Living in Dystopia


The Hunger Games books and movies have made dystopic stories popular in a way they never have been before.  I would imagine that many fans in the series don’t realize The Hunger Games fits in a certain category or make the connection between Hunger Games and its dystopic predecessors (The Giver,Fahrenheit 4511984Brave New World, etc.).  We don’t have to make the connection to enjoy the series; it’s a creative, exciting, and well-told story.

Nevertheless, there are reasons dystopia intrigues us.  I have written before about how fantasy can place reality in a removed context, enabling us to deal with it (Escaping Reality to Face Reality).  But recently, I’ve realized a reason why specifically dystopia engages us: Dystopia is our reality.

For those of you who are already lost, a dystopia is a fictional, often-futuristic world where something is just “off.”  Usually, some kind of natural disaster and/or human conflict has significantly altered the course of society.  Things are simply not the way it seems they should be.

I just started reading a dystopic series (which I’m not going to name here so that I’m not giving anything away).  In this series, there’s a point where the main characters leave the strange place they have always lived and encounter their natural environment.  Even though they have never been in the “real world” before, they finally feel as though they are where are meant to be, where they belong.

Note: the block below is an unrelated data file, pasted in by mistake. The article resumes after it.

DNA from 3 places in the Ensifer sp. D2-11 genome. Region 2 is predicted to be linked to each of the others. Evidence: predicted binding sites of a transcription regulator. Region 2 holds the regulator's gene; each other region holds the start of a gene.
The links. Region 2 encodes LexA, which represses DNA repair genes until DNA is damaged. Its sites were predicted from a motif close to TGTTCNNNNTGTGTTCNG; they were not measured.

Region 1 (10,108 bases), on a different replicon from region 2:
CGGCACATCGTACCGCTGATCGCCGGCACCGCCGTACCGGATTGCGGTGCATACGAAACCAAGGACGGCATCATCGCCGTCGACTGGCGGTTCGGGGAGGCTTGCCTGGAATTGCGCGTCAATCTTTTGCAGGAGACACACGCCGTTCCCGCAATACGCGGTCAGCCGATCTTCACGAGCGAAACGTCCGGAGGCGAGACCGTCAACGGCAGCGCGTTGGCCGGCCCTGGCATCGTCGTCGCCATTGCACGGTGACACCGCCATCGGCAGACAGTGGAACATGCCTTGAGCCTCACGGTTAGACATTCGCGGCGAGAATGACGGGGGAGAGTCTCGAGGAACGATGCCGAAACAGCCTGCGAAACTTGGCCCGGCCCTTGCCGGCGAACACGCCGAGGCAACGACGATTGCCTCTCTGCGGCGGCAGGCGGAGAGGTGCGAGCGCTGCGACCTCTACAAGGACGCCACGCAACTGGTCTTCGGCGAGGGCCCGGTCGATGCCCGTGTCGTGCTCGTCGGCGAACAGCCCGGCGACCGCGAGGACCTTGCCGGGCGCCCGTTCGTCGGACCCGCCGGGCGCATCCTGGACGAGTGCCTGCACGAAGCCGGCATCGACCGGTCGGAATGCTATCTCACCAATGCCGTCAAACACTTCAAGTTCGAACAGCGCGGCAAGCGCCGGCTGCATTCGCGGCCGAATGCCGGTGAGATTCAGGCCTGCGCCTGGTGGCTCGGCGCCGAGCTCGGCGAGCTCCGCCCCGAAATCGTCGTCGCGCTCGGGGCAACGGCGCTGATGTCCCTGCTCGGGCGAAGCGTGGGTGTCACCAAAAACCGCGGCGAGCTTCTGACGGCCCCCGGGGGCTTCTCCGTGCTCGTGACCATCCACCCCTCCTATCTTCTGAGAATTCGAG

When I read that section, something “clicked” in my brain, and their transition reminded me so much of the transition we all hope to one day experience: finding relief from our broken world and all being set right as it was always meant to be.

Our world is “off.”  There is so much that grates against our sensibilities of the way we are meant to live: death, war, abuse, and depression, to name a few.  This dissonance is acknowledged by Christians and non-Christians alike.  Francis Weller writes about “expectations coded into our physical and psychic lives” in a way that we miss something we never had (Entering the Healing Ground).  It creates a hollowness we all experience but are hesitant to name.

This is another commonality between dystopic fiction and our reality: some people are always more willing to acknowledge that things are wrong than others are.  I have said this so many time and in some many ways, but naming the wrongs is imperative to dealing with them.  Francis Weller continues, “How good to name it, to bring it into the room and sit with it. How important it is to keep it in front of us, instead of having it trail behind us, out of sight, pulling us away from others and from life.”

We must acknowledge what is lost and broken in order to engage with what remains.  We have to know something is missing in order to be agents of redemption here and to anticipate full restoration in the future.  If that means we recognize we are living in dystopia, I’m all for it.  (Can I get an “Amen, come Lord Jesus!”?)

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